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Friday, June 14, 2013

Diagnosis for Costa Mesa

We used a Medical Problem Solving model to examine behaviors as symptoms of Paranoid Personality Disorder (Differential). 

If we consider the implications of the disorder we can adjust how we deal with the person. For example,

Personnel who come into contact with the individual . . . should (be) straightforward . . . Items in life which wouldn't give most people a second thought can easily become the focus of attention to this client, so care must be exercised in discussions . . .

We can use the same model to analyze positive behaviors, too. The possible diagnosis we find can keep our expectations realistic.

Symptoms that support this diagnosis

From Strengths Based Leadership:

·         She  invests in strengths. (This is like the Good to Great concept of getting the right people on the bus before starting the trip.) (Good to Great)

In 7 Signs of a Great Leader we find “They say an army of lambs led by a lion will defeat an army of lions led by a lamb.” The book lists leadership behaviors:

  • Takes the lead (walks the walk vs. talking the talk)
  • Sets an example (“If you don’t understand that you work for your  . . . [constituents] then you know nothing of leadership . . . only tyranny.”)
  • Shows compassion (supports charities and youth activities with time and effort as well as money)
  • Knows where they're going and how they're getting there. Most of all,
  • Accepts responsibility

Let’s see if we can find symptoms of “good leadership” in Costa Mesa’s leaders.

Executives are effective

Chief Tom Gazsi is running a department with fewer sworn officers while keeping the amount of patrol time constant – or increased. He’s effective and dynamic, managing resources and leading his department, and getting results in crime control and effective investigations.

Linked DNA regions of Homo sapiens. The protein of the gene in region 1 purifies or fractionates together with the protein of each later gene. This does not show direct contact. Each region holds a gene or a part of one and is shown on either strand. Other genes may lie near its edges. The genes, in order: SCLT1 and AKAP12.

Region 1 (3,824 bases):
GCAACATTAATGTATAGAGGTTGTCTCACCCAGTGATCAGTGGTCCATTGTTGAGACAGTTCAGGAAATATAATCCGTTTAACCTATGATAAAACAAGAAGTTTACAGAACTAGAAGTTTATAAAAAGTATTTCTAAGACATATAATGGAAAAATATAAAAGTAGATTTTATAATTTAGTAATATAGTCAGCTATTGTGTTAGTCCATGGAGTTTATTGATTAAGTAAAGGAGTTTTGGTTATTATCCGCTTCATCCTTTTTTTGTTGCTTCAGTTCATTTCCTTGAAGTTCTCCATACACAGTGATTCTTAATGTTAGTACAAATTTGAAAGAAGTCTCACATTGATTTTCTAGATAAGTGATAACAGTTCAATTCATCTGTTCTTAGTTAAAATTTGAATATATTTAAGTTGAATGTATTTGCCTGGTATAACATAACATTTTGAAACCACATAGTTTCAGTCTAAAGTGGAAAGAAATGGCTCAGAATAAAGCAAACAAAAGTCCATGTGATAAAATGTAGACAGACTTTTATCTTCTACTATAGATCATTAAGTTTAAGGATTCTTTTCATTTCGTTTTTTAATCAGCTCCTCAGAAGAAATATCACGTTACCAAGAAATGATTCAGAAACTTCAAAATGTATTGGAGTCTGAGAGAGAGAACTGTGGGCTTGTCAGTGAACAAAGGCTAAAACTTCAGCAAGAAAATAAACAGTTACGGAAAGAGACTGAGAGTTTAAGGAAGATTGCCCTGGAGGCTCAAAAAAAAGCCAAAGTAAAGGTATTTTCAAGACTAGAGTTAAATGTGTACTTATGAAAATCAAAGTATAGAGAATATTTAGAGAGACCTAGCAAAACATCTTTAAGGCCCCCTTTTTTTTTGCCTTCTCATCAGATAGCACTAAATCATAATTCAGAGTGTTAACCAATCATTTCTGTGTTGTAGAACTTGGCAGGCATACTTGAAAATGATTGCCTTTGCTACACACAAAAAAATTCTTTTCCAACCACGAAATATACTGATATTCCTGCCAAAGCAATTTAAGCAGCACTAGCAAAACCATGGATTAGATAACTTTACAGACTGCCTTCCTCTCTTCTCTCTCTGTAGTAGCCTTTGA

Chief Tom Arnold is developing a Fire Department and its top command to meet today’s realities.

Ernesto Munoz runs the infrastructure building, repair, and maintenance for the City with noteworthy excellence. He knows where he is going, and how he’s going to get there.

We note excellence from Bill Lobdell, Dan Joyce . . . the list goes on and on. Excellence is expected from and exhibited by these leaders and managers.

They have effective bosses

Their boss, CEO Tom Hatch, then, is clearly surrounding himself with the right people; they’re on board and the bus in en route.

And his boss, the City Council, led by Mayor Jim Righeimer, is surrounding itself with strong executives. 

Supports a diagnosis of  

So, Costa Mesa earns a tentative diagnosis of “effective top leadership.” We can identify more behaviors that support that diagnosis, as well. That means that we can comfortably expect Costa Mesa to grow and thrive, knowing that the reins are in good hands whether or not we agree with any given policy or program.


This suggests that there will be no excuse for anything short of excellence from our City government.

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